Inside Syrian jail: Doctors and Londoners among Islamic State prisoners

Sky News' Mark Stone meets Islamic State prisoners inside a Syrian prison where inmates recently tried to escape.

"You must not film anything outside the prison," the guard warns us as we arrive.

A few weeks earlier, there had been an attempted prison break. Hundreds of Islamic State (IS) inmates tried to escape, prompted by the chaos of a car bomb outside.

It was not successful. But the Kurdish soldiers guarding this prison can give no guarantees that it will not happen again.

"It is a ticking time bomb waiting to explode," the soldier in charge of the prison then warns.

We are inside one of a number of IS prisons in northeastern Syria . This is where the men of the Islamic State, of fighting age, are held.

They were brought here after their so-called caliphate fell in March. And then they were forgotten.

They ask: "What's going to happen to us?" It is a question they ask over and over.

"Will our governments take us back? Why are we getting no information?"

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Of the many things to hit you when you walk inside, the silence is one. It is mid-afternoon but with a power cut the place is in darkness.

A guard opens a series of huge steel gates partitioning a long corridor. One of the gates has newly soldered brackets. In the attempted prison break, the inmates had ripped it clean off the wall.

Beyond the gates, behind the walls, in cells to the left and right, are thousands of IS prisoners. On each door is the number of prisoners behind it.

Most of the cells, which are not large, contain more than a hundred men from all over the world. Dressed in orange boiler suits, they wait, while their countries wonder what to do with them.

The first inmate we speak to introduces himself as Mohammed Diemer, from Germany.

"For me it was a mistake. For me, I watched too much propaganda. I fell into their tricks, you know," he tells me. He looks like a broken man.

"What are their tricks?" I ask him.

"They make good propaganda. There were some people, they made, called me to here and told me you can live here. Islamic... and... in the end it wasn't," he says.

"It wasn't what was expected."

Does his family know he is alive?

"I think so. I told them I was going to go out. I told them also to talk to the embassy.

"I don't know what is happening. I spent eight months here. No news, no nothing. It's a very hard time. Very hard."

In the cell opposite him we meet Zachariah Masrif who says he is an intensive care doctor from the Syrian city of Homs.

Like many others have done, he claims that he was simply caught up in the wrong place when IS took over. And as a doctor, his skills were needed.

His defence, if he is ever able to present it, is that he and others were duped and then trapped.

"The Syrian people, sir, you know them, they are clean people, they are simple people," he tells me.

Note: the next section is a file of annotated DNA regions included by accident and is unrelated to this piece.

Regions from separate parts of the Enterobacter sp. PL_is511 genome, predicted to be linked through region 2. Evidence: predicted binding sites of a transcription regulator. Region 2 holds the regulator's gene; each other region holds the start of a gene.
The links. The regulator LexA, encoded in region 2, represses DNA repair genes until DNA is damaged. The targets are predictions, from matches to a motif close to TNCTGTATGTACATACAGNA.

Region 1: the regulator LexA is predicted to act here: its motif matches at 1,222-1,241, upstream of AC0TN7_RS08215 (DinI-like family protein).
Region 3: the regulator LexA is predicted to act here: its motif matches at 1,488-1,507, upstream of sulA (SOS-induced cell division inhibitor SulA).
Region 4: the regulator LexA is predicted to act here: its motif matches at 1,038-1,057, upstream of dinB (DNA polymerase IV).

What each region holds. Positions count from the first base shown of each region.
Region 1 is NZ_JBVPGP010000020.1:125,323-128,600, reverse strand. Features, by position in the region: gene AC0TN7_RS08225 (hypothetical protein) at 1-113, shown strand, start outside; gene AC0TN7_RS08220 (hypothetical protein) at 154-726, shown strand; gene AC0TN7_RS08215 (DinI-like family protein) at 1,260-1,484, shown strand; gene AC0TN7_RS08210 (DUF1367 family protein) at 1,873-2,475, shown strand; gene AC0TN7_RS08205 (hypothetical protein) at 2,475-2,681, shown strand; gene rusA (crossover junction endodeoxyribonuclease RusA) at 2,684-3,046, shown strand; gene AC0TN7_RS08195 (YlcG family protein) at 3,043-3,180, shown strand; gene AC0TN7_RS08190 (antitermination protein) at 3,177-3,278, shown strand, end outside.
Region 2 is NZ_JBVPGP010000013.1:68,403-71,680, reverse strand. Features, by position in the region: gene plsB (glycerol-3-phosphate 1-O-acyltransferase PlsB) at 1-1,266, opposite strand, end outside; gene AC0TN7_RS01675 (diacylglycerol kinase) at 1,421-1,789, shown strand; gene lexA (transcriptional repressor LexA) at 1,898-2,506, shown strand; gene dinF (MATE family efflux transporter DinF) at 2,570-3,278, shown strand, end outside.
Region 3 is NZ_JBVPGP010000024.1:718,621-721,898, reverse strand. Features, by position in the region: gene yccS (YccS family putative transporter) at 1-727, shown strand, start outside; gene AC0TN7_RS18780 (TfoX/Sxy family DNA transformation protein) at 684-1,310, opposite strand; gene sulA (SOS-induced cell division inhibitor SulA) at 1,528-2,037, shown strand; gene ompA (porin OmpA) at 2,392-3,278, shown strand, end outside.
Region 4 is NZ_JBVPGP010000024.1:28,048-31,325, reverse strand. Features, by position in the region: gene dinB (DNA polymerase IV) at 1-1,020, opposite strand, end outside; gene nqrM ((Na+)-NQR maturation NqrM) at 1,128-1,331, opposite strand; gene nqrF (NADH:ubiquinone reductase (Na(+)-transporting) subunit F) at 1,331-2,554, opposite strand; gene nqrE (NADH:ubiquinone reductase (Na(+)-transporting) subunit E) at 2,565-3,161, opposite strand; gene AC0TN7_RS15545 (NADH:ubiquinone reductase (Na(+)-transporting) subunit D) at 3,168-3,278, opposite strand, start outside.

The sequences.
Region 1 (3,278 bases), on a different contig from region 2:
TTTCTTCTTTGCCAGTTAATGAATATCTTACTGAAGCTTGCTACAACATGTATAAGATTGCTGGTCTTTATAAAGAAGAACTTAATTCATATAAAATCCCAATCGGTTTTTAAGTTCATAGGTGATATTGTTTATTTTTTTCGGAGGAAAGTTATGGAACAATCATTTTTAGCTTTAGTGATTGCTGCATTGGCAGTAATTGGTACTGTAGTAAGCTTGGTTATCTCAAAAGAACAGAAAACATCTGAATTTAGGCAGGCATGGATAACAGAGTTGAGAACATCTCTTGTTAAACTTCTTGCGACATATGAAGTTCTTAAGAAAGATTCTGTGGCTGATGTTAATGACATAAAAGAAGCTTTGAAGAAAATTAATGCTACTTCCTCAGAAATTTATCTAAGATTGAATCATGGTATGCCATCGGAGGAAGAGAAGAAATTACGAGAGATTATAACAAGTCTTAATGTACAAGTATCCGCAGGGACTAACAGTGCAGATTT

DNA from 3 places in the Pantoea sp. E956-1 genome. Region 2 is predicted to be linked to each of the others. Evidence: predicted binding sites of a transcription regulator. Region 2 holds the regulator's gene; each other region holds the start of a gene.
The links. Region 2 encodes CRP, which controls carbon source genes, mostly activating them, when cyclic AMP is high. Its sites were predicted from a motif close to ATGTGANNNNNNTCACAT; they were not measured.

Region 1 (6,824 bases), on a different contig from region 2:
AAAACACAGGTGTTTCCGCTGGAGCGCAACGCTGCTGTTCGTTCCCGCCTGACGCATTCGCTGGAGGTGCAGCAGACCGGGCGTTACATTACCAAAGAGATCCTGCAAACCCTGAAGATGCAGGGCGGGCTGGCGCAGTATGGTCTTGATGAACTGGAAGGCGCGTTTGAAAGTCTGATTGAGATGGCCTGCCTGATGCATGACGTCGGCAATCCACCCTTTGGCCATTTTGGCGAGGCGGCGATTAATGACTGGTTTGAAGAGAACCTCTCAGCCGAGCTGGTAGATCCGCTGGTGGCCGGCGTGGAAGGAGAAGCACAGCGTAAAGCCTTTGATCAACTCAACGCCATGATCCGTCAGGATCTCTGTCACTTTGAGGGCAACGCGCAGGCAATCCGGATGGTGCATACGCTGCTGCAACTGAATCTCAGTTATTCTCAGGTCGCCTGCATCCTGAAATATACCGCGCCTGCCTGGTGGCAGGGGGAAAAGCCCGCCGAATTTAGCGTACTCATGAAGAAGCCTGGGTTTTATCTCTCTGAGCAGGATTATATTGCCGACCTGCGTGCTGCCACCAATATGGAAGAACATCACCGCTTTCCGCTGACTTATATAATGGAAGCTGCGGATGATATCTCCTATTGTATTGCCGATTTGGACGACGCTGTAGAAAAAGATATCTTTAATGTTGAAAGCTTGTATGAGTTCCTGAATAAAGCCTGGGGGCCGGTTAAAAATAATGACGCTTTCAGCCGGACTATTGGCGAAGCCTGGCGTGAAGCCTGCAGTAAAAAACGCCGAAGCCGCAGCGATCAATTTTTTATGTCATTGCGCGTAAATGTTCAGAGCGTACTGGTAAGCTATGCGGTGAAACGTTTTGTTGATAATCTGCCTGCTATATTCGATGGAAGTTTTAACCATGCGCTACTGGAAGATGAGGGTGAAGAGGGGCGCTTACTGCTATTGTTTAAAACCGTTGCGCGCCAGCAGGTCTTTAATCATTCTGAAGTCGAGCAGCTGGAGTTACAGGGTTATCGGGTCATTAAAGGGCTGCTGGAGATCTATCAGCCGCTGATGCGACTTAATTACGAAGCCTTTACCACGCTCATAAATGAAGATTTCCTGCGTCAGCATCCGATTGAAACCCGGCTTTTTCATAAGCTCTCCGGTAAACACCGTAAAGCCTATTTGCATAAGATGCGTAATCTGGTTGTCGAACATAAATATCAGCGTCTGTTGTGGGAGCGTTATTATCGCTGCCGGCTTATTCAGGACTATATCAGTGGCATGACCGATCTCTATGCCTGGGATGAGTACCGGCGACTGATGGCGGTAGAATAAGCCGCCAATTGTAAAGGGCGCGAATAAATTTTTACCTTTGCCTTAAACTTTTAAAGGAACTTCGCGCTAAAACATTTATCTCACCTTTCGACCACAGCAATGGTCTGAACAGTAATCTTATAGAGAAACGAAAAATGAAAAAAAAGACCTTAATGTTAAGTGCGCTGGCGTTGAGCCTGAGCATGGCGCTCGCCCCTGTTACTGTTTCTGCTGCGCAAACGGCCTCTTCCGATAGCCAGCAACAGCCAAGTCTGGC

"These [IS] people who came from Iraq and they came from outside; they used our clean hearts and they put their 'come fight for Islam, Islam, Islam, Islam, Islam', they pull all of these people, women and men and youths, and they pull them and especially they are working on the teenagers - from 14 to 16 to 20 - these are the people they were targeting."

We are taken to the prison clinic. This is where the war wounded are kept. Some are horribly disfigured. I watch one man bandaging the stump of his amputated leg. Another stares me out as I look at him. It is deeply unsettling.

Among them we meet Ishak Mostefaoui, from Leyton, east London.

"I was within the Islamic State, living under the Islamic State, yeah," he tells me casually.

At your own choice?


Again, he seems nonplussed. Does he still believe in the Islamic State?

"Well now it's over. It's over and done with and we're here... hoping to go back to what we done before and we have been here for the last nine months not knowing about our families."

But does he believe in what IS stands for?

"No, no, no. They have done a lot of mistakes and you know life is a lesson curve, a learning curve like we say.

"They cut people's heads off in Raqqa," I remind him.

"Yeah, I'm telling you..."

Was he involved in that at all?

"No, no, no. I was not involved in that. We condemn all the crimes and oppression that they actually did then," he insists.

Should we believe him, or not?

That is a judgement no one is making. Instead, governments globally pretend they are not here.

In a control room, a single Kurdish guard watches a bank of CCTV screens. Each camera is trained on a cell with dozens inside.

The guard points out the two cells with those he considers to be the most dangerous inside.

And then the stark warning: "We established this prison according to our abilities and circumstances. This is the best we can do without anyone else."

He says that the recent incursion by Turkey into this part of Syria has made matters even worse.

"After Turkey's attack against our borders and our people, part of our forces here withdrew and we're forced to go to defend and protect our borders, territory, homes and families," he says.

"Half of the forces left. This made our security level less than before."

There are no easy answers for all this. Every option is bad. To take them back and attempt to prosecute? Or to leave them? Are they all perpetrators or are some victims, duped by the cult?

Maybe some are victims who became perpetrators. They are questions that, for now, no one is even trying to answer.

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